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Olympics-Curling at the Sochi Winter Games

Reuters

Jan 30 (Reuters) - Here are the main facts about the curling competition at the Sochi Winter Olympics:

The competition:

Curling is played by two four-member teams, called rinks, on a sheet of ice 44.5 metres long and 4.75 metres wide. The aim is to deliver a polished stone, made of granite and with a handle on top, as close as possible to the centre of a series of concentric circles, known as the tee, and to knock away the stones of the opposing team at the same time.

Team members sweep the ice in front of the stone as it glides, to keep the ice clean in the running path of the stone, speed it up or influence its direction.

A game consists of 10 "ends" in which each team delivers eight stones -- two per person. A team score a point for each stone that is closer to the centre circle than their opponents' best stone.

The men's and women's tournaments will each feature 10 teams.

History:

Curling originated in Scotland in the 16th century, although a similar game was played in the Netherlands, and was originally played on frozen ponds and lochs. The first curling club was formed in 1716 in Kilsyth. The sport was introduced to Canada by Scottish soldiers in about 1760 and now the vast majority of the world's curlers live in Canada where the sport is played by close to a million people, according to the Canadian Curling Association.

Curling was included as a demonstration sport at six Olympics before finally being granted medals status for the 1998 Games.

The venue:

Ice Cube Curling Centre (Capacity: 3,000):

The Ice Cube Curling Centre features a combination of smooth and well-rounded contours reminiscent of the shape of the curling stone, which is accentuated by the bright polished surfaces of its facade.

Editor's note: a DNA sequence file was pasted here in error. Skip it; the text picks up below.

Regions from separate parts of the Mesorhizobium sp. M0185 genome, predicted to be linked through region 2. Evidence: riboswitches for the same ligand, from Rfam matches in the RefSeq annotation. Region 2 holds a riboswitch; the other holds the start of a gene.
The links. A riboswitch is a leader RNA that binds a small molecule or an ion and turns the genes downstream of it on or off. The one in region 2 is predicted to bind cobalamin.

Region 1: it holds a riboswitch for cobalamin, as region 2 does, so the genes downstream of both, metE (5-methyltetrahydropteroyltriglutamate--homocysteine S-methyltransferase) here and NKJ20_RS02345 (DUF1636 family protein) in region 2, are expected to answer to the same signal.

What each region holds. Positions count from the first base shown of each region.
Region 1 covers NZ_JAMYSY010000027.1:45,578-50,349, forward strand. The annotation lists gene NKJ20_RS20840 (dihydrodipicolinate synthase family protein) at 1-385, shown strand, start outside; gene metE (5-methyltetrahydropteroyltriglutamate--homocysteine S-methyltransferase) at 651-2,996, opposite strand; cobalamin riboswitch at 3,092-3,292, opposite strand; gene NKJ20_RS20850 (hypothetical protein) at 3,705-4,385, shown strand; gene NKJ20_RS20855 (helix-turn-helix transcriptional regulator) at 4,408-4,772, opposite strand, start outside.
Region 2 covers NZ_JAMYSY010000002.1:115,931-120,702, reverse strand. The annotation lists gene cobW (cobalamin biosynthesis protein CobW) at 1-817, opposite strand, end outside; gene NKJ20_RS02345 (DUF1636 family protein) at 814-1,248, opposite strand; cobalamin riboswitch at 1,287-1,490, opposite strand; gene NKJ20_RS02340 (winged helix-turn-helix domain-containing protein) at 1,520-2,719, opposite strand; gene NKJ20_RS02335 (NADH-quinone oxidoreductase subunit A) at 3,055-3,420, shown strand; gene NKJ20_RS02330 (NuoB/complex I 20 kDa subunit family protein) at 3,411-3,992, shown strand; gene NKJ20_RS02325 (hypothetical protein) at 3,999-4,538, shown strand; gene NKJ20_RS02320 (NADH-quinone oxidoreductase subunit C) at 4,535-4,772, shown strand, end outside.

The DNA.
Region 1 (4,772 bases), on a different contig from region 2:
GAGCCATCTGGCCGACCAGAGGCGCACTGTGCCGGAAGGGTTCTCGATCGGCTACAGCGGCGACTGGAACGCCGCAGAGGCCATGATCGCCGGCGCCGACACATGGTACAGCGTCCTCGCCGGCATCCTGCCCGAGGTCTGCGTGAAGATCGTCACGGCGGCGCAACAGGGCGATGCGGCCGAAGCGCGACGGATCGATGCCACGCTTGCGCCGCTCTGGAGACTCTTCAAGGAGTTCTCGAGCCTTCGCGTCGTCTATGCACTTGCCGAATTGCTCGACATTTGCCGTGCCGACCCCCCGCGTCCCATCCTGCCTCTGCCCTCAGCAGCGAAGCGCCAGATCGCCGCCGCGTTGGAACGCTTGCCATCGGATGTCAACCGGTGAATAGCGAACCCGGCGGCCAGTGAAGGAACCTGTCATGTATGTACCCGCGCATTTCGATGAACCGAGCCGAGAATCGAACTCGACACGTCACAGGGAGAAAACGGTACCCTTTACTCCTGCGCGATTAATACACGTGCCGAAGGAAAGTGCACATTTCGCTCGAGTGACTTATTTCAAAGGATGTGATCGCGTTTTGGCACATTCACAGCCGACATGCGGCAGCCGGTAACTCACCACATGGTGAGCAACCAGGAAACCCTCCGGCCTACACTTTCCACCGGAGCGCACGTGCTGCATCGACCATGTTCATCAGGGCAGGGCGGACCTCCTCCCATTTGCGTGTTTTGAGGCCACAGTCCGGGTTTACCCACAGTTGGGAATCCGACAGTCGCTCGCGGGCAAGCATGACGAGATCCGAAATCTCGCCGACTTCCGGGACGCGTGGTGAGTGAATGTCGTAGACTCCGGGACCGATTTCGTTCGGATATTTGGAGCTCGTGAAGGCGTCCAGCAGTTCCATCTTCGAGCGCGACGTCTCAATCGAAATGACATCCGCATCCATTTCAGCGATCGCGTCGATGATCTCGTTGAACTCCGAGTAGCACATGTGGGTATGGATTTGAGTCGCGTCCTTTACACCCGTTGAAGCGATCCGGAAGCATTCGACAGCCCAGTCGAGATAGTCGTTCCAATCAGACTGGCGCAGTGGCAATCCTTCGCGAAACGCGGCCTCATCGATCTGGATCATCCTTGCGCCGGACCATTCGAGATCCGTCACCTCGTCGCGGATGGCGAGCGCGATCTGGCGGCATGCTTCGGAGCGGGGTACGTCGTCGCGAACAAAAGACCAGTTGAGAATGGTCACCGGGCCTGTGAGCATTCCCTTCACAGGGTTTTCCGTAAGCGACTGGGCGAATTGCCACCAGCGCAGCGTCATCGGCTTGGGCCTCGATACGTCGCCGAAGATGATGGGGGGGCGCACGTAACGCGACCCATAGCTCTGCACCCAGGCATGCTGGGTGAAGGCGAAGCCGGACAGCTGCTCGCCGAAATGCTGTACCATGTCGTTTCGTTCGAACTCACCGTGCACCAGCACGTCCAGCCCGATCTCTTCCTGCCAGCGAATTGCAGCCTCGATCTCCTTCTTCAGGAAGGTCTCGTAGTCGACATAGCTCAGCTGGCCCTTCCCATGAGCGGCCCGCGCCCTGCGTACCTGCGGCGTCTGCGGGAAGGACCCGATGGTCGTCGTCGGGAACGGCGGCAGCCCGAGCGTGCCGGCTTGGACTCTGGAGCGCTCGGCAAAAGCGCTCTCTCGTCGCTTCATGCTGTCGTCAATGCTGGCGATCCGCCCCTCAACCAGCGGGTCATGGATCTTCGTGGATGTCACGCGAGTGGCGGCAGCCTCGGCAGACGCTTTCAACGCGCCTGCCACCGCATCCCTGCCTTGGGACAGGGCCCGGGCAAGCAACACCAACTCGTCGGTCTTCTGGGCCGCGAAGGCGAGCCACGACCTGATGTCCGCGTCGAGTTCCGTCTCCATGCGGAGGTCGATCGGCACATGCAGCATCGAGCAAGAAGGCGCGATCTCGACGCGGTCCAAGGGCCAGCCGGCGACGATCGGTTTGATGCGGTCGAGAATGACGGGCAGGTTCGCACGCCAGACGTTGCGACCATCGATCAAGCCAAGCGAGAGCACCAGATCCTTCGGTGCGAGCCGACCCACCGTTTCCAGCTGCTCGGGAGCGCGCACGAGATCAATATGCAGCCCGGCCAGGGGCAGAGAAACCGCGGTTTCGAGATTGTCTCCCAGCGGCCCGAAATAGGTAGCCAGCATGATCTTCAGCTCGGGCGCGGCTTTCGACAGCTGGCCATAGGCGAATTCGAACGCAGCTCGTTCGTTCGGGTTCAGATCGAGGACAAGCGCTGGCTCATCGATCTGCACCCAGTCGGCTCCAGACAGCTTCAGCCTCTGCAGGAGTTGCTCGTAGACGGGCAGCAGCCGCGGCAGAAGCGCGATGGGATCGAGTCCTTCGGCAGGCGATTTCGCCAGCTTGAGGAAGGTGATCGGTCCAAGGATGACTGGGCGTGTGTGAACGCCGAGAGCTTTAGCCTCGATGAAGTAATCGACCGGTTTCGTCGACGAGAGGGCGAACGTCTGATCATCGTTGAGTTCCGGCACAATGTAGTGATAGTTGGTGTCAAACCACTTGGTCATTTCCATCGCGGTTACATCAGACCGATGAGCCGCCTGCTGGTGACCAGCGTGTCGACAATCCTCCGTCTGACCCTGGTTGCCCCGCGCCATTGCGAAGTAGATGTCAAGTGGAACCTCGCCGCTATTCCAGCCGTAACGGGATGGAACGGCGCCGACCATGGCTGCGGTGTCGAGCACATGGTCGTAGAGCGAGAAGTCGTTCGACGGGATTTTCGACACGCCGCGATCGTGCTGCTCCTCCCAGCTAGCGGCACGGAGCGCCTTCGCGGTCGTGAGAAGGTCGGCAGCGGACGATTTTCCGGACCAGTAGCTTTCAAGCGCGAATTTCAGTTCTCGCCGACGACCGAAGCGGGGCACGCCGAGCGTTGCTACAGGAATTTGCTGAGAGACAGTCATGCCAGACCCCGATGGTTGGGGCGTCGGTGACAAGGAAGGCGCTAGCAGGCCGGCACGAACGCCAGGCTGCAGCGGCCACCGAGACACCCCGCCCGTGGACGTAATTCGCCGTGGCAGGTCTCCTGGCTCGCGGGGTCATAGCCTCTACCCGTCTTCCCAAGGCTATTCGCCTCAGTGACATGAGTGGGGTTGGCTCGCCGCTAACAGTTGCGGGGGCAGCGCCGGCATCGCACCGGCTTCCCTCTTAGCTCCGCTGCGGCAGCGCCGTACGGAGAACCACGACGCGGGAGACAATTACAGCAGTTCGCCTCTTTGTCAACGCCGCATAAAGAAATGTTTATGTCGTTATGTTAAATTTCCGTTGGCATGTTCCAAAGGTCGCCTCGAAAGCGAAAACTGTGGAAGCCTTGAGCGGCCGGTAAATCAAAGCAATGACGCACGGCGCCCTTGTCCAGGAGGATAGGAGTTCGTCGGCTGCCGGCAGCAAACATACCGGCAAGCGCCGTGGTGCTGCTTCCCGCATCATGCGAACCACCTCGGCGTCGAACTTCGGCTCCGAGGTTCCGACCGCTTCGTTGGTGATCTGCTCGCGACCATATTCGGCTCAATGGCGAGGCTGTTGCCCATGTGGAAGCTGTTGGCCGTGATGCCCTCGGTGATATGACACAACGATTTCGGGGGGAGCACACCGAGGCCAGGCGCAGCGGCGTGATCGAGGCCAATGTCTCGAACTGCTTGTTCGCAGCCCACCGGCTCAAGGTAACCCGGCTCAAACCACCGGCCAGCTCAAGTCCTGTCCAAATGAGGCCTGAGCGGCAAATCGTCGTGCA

The contenders

Canadian rinks have won medals at every Olympics in both the men's and women's competitions and arrive in Sochi as the gold medal favourite.

Brad Jacobs will try to follow Brad Gushue (2006) and Kevin Martin (2010) and skip Canada to a third straight gold in the men's event while Jennifer Jones will bid to put the Canadian women on top of the podium for the first time since the 1998 Nagano Games and end a run of silver and bronze medal finishes.

World champions Sweden skipped by Niklas Edin will also fancy their gold medal chances while Thomas Ulsrud's Norwegian foursome, who grabbed the spotlight in Vancouver with their outrageous harlequin-patterned pants, are expected to be among the medal contenders.

Anette Norberg, who skipped Sweden to back-to-back gold in Turin and Vancouver, will not be in Sochi leaving it to Margaretha Sigfridsson's rink to make it three in a row for the Tre Kronor.

World champion Eve Muirhead and her Scottish foursome could be Britain's best shot at Sochi gold while China will look for a return to the podium following a breakthrough bronze in Vancouver. (Reporting by Steve Keating; Editing by Julien Pretot)

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